Curriculum 101: Reading

Curriculum101One of the biggest struggles homeschooling families battle is which curriculum is best for their children. We become overwhelmed by the amount of curriculum available, struggle to find the right fit for each of our children, proceed to doubt each choice made for at least the first several weeks, and continue to search for new ways of teaching well after we’ve already begun our year.

To this end, we thought we’d spend the month of September launching discussions on all things curriculum.


Reading. This one subject sends shivers down many a parent’s spine. The thought of being responsible for one of the most important areas of learning can be intimidating, not to mention scary.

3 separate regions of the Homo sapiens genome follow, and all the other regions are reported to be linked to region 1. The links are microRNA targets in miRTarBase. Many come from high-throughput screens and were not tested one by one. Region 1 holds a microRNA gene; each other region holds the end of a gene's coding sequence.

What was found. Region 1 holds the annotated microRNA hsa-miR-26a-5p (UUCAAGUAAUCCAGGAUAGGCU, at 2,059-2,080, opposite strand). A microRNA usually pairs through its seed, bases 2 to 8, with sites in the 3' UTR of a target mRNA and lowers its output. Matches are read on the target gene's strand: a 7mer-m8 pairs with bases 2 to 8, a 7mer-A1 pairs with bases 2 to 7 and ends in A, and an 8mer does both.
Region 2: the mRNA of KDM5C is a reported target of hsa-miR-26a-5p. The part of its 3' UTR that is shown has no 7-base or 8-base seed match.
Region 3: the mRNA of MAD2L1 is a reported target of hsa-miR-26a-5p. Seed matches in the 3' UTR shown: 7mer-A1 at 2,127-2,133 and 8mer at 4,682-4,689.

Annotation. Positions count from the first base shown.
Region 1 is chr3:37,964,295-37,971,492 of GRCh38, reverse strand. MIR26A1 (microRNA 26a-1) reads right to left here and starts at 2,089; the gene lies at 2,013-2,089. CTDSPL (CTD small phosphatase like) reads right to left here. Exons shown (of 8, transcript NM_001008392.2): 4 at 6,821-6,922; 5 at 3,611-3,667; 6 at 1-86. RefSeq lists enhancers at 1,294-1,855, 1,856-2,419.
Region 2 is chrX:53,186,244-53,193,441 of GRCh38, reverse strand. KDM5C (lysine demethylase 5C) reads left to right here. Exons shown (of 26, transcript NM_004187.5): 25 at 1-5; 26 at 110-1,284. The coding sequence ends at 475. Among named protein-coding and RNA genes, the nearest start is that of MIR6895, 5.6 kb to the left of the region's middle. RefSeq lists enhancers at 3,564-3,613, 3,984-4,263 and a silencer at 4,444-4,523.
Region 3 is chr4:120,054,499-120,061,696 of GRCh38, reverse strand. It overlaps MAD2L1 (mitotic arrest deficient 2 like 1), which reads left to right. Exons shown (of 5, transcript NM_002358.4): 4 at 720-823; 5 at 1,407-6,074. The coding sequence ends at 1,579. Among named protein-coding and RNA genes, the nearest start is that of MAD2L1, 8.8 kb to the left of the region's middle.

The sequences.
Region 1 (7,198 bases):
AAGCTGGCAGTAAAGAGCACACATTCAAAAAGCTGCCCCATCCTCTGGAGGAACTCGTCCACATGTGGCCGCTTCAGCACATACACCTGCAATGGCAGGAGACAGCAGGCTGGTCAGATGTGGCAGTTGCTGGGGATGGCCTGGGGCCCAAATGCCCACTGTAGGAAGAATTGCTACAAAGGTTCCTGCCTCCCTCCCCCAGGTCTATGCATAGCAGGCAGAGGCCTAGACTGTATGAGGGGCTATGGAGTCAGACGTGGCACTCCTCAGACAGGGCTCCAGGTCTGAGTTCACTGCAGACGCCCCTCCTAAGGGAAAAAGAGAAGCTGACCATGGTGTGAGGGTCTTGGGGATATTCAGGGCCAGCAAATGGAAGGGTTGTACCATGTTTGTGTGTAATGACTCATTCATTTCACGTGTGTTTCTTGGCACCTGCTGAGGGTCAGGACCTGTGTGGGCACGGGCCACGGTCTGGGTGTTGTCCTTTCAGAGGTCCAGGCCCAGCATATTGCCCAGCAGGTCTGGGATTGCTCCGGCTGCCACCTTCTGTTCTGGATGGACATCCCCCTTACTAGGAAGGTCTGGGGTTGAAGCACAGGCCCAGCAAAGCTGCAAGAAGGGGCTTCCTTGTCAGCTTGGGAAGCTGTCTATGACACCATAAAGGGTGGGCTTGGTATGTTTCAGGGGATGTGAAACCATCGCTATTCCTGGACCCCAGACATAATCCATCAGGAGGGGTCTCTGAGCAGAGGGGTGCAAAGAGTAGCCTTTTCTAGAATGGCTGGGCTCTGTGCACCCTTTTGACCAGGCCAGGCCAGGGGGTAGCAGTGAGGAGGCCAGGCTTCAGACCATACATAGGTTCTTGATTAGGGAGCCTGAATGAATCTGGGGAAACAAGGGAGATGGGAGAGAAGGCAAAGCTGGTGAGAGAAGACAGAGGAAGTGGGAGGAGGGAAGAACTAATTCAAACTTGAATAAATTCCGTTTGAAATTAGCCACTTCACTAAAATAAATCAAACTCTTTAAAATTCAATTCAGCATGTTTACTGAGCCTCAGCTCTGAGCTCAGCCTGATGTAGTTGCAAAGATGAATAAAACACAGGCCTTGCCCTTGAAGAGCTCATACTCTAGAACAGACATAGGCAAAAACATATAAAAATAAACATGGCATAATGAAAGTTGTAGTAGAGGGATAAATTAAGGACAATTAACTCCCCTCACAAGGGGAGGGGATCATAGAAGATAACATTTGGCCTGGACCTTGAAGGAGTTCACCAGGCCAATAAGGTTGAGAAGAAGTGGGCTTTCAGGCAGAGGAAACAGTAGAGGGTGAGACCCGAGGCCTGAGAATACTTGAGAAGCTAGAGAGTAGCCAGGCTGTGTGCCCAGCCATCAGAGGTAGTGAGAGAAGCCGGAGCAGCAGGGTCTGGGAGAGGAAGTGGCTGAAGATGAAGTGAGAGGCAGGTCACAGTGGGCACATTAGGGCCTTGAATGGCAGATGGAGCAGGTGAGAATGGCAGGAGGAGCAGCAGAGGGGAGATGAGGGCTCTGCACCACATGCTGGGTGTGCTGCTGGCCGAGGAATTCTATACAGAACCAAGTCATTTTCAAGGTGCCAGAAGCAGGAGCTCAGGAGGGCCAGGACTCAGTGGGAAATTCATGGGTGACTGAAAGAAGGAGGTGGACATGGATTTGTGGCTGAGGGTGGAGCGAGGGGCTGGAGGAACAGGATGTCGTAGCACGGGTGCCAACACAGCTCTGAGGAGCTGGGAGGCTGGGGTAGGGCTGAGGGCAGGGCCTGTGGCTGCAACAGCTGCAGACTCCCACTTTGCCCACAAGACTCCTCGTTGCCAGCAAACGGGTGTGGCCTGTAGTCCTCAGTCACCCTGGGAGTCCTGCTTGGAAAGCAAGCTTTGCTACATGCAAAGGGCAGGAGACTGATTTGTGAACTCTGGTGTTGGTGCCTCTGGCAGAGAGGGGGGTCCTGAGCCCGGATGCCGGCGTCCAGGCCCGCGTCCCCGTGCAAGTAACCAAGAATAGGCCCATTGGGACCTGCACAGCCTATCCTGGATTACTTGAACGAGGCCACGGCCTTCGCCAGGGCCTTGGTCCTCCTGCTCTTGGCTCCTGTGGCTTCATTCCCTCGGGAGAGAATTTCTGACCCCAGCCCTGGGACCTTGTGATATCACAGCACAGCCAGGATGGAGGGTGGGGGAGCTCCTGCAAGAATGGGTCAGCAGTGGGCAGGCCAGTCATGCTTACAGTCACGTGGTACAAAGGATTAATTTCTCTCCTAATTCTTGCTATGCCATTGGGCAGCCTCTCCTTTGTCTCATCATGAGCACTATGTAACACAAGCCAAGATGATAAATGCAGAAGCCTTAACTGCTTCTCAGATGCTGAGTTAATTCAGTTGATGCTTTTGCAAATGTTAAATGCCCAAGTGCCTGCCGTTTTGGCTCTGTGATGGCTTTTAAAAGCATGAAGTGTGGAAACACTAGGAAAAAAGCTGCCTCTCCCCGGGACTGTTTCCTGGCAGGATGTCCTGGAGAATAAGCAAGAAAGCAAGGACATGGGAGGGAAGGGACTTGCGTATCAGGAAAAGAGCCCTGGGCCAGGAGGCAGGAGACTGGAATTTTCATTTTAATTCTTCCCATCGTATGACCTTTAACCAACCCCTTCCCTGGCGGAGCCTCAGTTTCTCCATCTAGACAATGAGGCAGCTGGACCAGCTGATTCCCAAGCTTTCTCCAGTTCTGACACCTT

How does a parent teach reading? Are there tips for making the reading process a little easier? How often should our children be reading? And, do we push our children to read even when they show no interest?

While each family needs to find a curriculum, and a method, which works best for them, there are a few, general tips which we believe benefit everyone.

Start Young – Don’t wait! Encourage a love of reading at the earliest age possible. Read to them from the moment they are born until they leave your home. Even when they are too young to understand what you are reading, the act of reading will still be imprinted upon them.
What if your children are older and you didn’t start young? Don’t let that stop you! Start right now! Read during learning time; read at bedtime; start making the library one of your regular visits; discover what your child likes, and get the ball rolling. Encourage them by offering rewards for reading.